Take a Break
By the time you’re ready for a midday break, you’re probably already feeling stiff and creaky. D’Orazio says that this is a good time to stand up, stretch your muscles, get circulation moving through your joints, and reconnect to your body and breath. “When you are involved in a gardening project, you get really focused on getting it done,” she says. “Midday is a time to make sure you’re not overdoing it.”
Standing Heart Opener
To open your chest and shoulders after a morning of bending and crouching, D’Orazio suggests standing with your feet hip-width apart and your fingers interlaced behind your back. Squeezing your shoulder blades together, draw your hands down toward your tailbone. Keeping your head in line with your shoulders, inhale deeply into your chest and broaden through your collarbones. Hold for 7 to 10 breaths.
Parsva Tadasana (Sidebending Mountain Pose)
Sidebends help counteract stiffness in the spine and have a lengthening and expansive effect. They also open the midback. Stand with your feet hip-width apart and place your left hand on your left hip. Reach your right hand toward the sky. As you lean left, stay long through the waist and engage the belly to support your low back. Inhale deeply into the right side. Come up on the exhalation and repeat on the other side.
Unwind & Restore
When your work in the garden is done, it’s time once again to tend to your most trusted tool: your body. “You need to release all those places that you’ve worked or that are stiff,” says D’Orazio, who recommends coming down to the ground for this closing sequence. “Lying on your back is more passive for your spine. You can allow gravity to take you into the postures.”
Garden Paradise: Meditate outside to deepen your connection with the natural world.
Earth. Find a comfortable seat in your garden and pick up a small amount of soil. Hold it for a moment before returning it to the ground. Relax the backs of both hands onto your thighs. Close your eyes and relax your face, hips, and feet. Take 7 to 10 slow, calming breaths. As you do, imagine that you can grow roots into the earth beneath you. At the same time lengthen your spine upward and balance your head lightly atop it. Now imagine the roots growing stronger as you release tension across your shoulders and chest. Take another 7 to 10 smooth breaths. Inhaling, visualize the earth’s nutrients and minerals in your bones. Exhaling, release the muscles away from your bones, all the way from head to toe. Feel yourself supported by the earth.
Notice if you are holding yourself up, away from that support, and consciously let go. Sit quietly for several minutes. Allow any thoughts or feelings to be absorbed into the ground.
Surrender yourself the way a plant does. All that you need, you have.
After a couple of minutes, gently draw your attention back to your breath. Bring your palms together in front of your heart and bow your head.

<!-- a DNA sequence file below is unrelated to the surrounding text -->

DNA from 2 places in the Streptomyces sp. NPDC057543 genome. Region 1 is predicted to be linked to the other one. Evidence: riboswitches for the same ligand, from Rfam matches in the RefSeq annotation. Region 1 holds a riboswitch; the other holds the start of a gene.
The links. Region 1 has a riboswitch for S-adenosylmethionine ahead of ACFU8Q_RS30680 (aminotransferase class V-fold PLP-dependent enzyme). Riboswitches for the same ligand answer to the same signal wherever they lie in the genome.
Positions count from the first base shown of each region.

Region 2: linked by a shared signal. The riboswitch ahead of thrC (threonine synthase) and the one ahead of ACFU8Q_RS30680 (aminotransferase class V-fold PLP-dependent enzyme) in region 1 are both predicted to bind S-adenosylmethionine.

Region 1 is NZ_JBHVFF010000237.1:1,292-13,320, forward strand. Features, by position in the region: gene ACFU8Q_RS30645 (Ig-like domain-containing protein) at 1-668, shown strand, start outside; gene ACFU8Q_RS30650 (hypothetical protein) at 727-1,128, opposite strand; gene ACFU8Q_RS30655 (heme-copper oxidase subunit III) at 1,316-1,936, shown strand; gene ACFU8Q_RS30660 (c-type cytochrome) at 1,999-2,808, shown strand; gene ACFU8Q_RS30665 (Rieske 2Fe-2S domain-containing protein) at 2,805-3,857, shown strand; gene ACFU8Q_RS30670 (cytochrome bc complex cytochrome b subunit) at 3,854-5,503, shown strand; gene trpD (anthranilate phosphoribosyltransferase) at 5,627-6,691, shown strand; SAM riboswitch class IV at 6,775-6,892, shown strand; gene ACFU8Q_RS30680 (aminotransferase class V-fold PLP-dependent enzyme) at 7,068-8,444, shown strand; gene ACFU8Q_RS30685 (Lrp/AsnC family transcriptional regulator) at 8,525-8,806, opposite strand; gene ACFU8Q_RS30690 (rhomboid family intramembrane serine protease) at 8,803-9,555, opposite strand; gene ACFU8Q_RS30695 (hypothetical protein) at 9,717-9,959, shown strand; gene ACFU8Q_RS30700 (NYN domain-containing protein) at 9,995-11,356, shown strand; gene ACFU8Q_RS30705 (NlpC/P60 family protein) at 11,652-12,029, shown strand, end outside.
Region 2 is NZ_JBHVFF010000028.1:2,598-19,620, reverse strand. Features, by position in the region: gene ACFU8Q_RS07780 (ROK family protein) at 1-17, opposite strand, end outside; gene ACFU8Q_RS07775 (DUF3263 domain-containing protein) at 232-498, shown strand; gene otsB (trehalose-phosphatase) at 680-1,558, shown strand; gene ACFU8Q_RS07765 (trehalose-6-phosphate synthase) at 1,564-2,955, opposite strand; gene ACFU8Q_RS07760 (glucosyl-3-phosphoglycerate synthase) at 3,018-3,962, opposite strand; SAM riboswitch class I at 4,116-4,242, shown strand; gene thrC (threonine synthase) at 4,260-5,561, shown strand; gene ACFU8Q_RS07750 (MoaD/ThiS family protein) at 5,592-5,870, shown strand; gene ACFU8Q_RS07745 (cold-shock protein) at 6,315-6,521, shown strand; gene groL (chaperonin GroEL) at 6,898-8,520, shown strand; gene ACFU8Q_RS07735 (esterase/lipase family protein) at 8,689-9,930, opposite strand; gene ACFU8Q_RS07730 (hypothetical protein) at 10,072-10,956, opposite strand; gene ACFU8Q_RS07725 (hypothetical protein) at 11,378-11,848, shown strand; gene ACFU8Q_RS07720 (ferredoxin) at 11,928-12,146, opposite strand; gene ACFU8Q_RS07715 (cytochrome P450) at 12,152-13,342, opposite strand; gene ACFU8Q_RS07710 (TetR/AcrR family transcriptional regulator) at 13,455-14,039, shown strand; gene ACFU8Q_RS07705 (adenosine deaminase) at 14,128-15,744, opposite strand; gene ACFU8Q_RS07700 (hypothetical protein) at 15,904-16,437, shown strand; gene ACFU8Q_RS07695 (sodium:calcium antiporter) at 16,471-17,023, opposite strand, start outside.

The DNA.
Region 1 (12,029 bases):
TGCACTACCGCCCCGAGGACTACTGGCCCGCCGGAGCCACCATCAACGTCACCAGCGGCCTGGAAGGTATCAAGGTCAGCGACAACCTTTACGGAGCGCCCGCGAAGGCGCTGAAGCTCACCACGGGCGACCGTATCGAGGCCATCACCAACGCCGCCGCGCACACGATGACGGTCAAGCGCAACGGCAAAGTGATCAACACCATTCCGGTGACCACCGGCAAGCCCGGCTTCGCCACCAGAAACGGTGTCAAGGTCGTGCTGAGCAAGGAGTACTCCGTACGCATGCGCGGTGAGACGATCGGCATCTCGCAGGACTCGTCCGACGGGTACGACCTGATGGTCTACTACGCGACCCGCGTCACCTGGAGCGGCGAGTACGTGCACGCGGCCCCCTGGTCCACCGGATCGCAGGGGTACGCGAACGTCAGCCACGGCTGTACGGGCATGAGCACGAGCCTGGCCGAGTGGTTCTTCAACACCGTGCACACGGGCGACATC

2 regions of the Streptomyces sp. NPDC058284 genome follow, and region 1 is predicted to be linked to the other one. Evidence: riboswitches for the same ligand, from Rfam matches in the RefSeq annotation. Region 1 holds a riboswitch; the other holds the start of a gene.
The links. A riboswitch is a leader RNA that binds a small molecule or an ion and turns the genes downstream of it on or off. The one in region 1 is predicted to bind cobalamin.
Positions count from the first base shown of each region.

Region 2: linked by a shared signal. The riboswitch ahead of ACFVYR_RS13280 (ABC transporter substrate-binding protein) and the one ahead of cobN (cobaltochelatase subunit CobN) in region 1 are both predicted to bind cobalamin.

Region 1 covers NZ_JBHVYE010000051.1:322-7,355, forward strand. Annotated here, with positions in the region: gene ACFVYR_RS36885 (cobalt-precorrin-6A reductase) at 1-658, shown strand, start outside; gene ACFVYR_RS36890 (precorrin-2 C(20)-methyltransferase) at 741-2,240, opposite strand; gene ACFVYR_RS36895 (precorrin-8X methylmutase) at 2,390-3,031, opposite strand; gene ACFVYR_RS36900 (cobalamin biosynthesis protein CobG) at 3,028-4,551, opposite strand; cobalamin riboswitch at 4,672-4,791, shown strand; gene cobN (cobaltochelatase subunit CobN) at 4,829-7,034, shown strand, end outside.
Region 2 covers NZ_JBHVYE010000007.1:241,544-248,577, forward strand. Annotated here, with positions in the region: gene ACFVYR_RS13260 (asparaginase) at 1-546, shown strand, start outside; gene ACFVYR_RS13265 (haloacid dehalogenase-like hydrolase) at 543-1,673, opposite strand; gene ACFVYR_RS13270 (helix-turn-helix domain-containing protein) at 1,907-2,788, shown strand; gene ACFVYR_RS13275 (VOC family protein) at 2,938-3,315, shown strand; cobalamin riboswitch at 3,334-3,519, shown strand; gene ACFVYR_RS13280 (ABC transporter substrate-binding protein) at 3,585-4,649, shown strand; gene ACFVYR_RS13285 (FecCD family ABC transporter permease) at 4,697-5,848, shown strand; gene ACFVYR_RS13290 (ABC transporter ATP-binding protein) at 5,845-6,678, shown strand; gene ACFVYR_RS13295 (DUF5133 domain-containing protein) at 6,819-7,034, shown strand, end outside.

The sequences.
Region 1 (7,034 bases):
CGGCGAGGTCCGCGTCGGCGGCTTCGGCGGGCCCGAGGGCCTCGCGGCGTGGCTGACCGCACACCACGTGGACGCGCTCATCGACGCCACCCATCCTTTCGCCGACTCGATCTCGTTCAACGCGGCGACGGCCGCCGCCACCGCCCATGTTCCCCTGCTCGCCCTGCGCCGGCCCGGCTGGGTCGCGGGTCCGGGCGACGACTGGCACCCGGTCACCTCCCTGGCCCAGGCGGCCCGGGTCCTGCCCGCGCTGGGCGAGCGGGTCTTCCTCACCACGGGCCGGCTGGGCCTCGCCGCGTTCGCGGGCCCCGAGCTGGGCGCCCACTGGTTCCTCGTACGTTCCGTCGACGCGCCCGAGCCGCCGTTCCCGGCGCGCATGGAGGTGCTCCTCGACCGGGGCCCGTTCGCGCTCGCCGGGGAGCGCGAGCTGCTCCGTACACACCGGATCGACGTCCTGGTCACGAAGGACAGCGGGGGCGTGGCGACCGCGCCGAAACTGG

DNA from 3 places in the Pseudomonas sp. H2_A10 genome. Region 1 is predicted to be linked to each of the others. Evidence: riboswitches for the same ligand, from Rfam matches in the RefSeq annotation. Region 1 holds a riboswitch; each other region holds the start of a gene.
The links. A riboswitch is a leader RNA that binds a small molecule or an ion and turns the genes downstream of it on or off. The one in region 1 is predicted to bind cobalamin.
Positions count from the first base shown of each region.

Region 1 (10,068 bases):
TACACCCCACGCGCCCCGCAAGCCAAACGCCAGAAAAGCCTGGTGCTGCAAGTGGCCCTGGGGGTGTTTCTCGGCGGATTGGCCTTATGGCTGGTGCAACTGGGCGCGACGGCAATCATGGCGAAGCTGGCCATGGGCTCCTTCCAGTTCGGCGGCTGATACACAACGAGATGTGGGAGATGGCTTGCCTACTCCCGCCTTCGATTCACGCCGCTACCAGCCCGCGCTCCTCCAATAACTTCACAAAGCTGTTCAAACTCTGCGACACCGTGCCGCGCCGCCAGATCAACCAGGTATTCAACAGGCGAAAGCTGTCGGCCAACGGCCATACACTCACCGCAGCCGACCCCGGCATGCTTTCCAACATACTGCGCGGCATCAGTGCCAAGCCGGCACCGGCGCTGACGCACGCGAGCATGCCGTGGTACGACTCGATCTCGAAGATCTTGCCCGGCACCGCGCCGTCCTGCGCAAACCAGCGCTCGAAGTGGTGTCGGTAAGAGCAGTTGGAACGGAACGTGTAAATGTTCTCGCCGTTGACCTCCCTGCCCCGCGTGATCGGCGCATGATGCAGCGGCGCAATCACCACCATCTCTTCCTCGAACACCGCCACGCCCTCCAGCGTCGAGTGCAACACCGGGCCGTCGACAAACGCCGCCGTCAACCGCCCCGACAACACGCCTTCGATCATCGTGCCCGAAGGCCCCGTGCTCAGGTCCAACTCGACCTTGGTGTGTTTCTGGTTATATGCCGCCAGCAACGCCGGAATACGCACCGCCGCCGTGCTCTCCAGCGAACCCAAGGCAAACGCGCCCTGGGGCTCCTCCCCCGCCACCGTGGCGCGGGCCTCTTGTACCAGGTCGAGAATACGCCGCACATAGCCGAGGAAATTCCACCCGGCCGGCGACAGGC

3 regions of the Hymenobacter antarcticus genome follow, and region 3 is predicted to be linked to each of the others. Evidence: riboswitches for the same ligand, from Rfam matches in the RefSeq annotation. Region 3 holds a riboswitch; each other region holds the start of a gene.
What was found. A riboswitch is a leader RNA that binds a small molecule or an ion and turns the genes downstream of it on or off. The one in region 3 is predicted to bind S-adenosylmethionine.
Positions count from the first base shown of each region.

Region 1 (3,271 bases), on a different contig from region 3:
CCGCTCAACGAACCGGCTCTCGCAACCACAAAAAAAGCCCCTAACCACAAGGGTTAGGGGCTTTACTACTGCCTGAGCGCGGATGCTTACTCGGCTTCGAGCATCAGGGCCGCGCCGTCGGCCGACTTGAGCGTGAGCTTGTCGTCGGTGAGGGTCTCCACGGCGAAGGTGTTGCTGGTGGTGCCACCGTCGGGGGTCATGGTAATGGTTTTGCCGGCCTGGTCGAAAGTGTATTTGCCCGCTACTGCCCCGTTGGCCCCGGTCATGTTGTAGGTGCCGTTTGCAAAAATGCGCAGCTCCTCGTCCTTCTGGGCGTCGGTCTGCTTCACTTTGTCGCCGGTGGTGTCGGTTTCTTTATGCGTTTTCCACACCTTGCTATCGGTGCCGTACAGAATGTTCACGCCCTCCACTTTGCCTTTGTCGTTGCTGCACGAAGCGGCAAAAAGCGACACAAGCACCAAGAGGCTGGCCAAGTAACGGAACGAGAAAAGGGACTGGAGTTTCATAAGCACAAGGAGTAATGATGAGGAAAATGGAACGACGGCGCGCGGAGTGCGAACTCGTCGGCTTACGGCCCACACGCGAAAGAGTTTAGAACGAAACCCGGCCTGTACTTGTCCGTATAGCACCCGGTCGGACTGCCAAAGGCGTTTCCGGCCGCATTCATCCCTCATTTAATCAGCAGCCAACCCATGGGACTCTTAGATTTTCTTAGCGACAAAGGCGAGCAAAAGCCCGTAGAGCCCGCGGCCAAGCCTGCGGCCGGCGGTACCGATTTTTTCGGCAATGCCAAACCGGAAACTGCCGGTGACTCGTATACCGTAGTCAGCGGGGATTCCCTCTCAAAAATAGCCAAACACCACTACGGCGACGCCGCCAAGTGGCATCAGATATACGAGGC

After a few moments, release the backs of your hands back onto your thighs. Slowly lift your head and gently open your eyes. Stand up, knowing that you are fully supported by the earth beneath you.
Flower. Sit comfortably on the ground or on a garden bench. Rest the back of your hands on your thighs. Gently close your eyes. Imagine yourself as a flowering plant. Relax your hips. Lengthen your spine upward as though it were a stem. Allow your shoulders to gracefully release away from your neck like leaves. Take 7 to 10 slow, even breaths through your nostrils. Feel the light of the day softly touching your eyelids and skin. With each inhalation, imagine your body absorbing the light. With each exhalation, release tension around your temples and the corners of your eyes, nose, and mouth. As the light penetrates more deeply, let it spark the ever-present radiance in your heart. Take another 7 to 10 smooth breaths. As you inhale, invite the glow from your heart to slowly extend to the inner surface of your body. With each exhalation, relax and allow the rays to recede back into your heart center. Release any remaining tension around your chest, abdomen, throat, and back of the skull, as though clearing space for your inner light to shine more brightly. Sit quietly for several minutes.
In this stillness, you are a flowering plant. When you feel complete, place your palms together in front of your heart, and bow your head. Take 3 to 5 breaths. Release the backs of your hands back onto your thighs and slowly lift your head. Gently open your eyes to return to the garden of life.
Kate Vogt teaches asana, meditation, and the Yoga Sutra in the San Francisco Bay Area and sits on the advisory council of the Green Yoga Association. She is the co-editor of Mala of the Heart: 108 Sacred Poems.
Kelle Walsh is Executive Online Editor at Yoga Journal.
Listen: To download these recorded meditations, go here.